As Australia’s south-eastern states continue to swelter and burn, the Australian Youth Climate Coalition (AYCC) has embarked on a nationwide campaign for the establishment of more ambitious national climate and renewable energy policies. The “Safe Climate Roadmap”, launched Monday, calls for a 40 per cent in carbon emissions on 1990 levels by 2020, a transition to 100 per cent renewable energy within 10 years, and for Australia’s energy incumbents to move Australia beyond coal and gas.
The campaign will see young people team up with voters in key electorates and send an open letter calling on their MP to adopt the suggested “evidence-based policies,” which the AYCC says are much more in line with the consensus climate science. The campaign is said to be a response to recent extreme weather events in Australia, as well as the federal government’s current position on carbon pollution reduction, renewable energy investment, and protection of the Great Barrier Reef from coal port expansion. It has already attracted several high profile signatories, including model Julia Nobis, writer Eva Cox and The Global Poverty Project.
In other news…
Power outages, sparked by the periods of extreme heat that have characterised Victoria’s 2013-14 summer, would have been much more common but for the contributions of energy efficiency, a new report has found. The report, released today by the Energy Efficiency Certificate Creators Association (EECCA), found that the Victorian Energy Efficiency Target (VEET) Scheme helped reduce peak demand by 187MM over the January heat wave. “Without the contribution from the VEET, the demand at 4pm on 16th January would have been 10,427 MW exceeding the previous electricity peak of 10,415 MW on 29 January 2009 in the lead up to the Black Saturday bushfires,” the report says. As well as saving over $500 million in the reduction of Victorian household and business energy bills, the report says the energy efficiency scheme reduced stress on infrastructure during the hot spell and likely reduced the prevalence of system black outs.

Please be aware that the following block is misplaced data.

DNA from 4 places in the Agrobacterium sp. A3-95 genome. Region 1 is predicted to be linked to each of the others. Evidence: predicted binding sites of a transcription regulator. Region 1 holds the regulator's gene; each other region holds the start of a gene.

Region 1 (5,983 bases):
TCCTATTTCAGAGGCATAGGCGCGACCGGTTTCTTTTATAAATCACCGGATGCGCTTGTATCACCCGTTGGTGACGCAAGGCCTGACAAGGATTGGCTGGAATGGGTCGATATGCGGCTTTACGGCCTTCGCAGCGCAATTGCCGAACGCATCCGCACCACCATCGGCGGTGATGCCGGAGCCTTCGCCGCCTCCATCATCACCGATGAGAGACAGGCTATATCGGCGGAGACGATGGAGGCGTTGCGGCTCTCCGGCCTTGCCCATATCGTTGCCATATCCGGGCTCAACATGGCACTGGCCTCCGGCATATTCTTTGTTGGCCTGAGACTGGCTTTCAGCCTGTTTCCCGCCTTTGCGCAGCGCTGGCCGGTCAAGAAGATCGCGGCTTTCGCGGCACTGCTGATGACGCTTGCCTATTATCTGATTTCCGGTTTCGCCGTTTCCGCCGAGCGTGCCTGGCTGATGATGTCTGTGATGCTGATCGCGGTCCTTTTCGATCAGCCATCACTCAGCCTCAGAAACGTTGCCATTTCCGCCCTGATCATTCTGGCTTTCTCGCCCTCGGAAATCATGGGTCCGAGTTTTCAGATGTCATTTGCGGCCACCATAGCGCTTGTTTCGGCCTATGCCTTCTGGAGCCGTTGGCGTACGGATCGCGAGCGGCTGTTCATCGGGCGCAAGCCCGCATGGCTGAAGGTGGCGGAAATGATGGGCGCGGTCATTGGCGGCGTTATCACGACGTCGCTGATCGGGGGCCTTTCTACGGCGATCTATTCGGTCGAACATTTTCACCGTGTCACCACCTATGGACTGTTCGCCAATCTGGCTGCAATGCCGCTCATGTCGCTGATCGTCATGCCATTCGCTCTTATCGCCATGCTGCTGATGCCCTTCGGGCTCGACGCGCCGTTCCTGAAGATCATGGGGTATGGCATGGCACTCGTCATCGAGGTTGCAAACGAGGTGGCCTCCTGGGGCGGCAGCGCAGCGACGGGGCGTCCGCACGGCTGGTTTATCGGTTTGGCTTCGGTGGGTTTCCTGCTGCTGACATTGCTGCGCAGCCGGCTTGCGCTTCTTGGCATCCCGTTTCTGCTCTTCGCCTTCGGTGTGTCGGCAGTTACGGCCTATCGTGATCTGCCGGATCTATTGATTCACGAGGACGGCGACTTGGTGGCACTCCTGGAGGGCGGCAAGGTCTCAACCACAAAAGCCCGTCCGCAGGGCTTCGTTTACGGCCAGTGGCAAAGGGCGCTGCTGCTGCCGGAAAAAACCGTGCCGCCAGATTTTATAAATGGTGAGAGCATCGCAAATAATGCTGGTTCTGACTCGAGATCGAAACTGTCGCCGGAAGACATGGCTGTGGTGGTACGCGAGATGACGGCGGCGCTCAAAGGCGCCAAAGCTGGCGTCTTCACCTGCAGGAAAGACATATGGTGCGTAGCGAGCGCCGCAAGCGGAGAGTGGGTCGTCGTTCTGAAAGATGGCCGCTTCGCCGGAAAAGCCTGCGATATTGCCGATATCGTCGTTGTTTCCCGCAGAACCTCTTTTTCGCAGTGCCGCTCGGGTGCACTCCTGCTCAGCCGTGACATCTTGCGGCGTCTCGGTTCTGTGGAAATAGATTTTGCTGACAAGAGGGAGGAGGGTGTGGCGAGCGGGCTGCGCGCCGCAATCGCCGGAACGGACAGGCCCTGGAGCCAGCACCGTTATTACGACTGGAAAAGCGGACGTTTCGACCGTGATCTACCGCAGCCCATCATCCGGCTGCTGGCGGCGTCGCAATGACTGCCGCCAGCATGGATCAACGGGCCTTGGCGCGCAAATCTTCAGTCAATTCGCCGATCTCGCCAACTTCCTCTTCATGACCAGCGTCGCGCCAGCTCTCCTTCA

Victoria’s Hazelwood coal-fired power station was operating at one-quarter of its generation capacity on Monday, after bushfires cut the power to a mine that feeds the brown coal plant. Reports say authorities are still fighting to control a significant fire in an unused section of the Morewell open cut mine – one of the many fires in Victoria over the weekend, sparked by some of the state’s worst bush fire conditions in recorded history. The fire has damaged SP AusNet power lines, cutting power to coal dredges and conveyors and leaving just two of the plant’s eight generation units in working order. A GDF Suez spokesperson said power to the plant, which was relying on an alternative coal supply for the time being, was likely to be restored on Tuesday. Power outages were considered unlikely at the time of publication. On Sunday night, 34,000 households lost power just before 10pm, when the powerline that fed electricity from Morwell to Warragul was damaged by fires. Power was restored at about 3am.
Chinese solar giant, Yingli Solar, has entered into a distribution agreement with Australian PV dealer, Energy Matters, to supply and install Yingli Solar’s monocrystalline PANDA Series modules and multicrystalline YGE Series modules to homes and businesses. It will also distribute Yingli Solar modules to solar installers through its wholesale distribution arm, Apollo Energy. The deal, announced on Monday, leverages Yingli Solar’s position as the world’s largest solar panel manufacturer and Energy Matter’s nine years’ experience in Australia’s residential and commercial renewables market.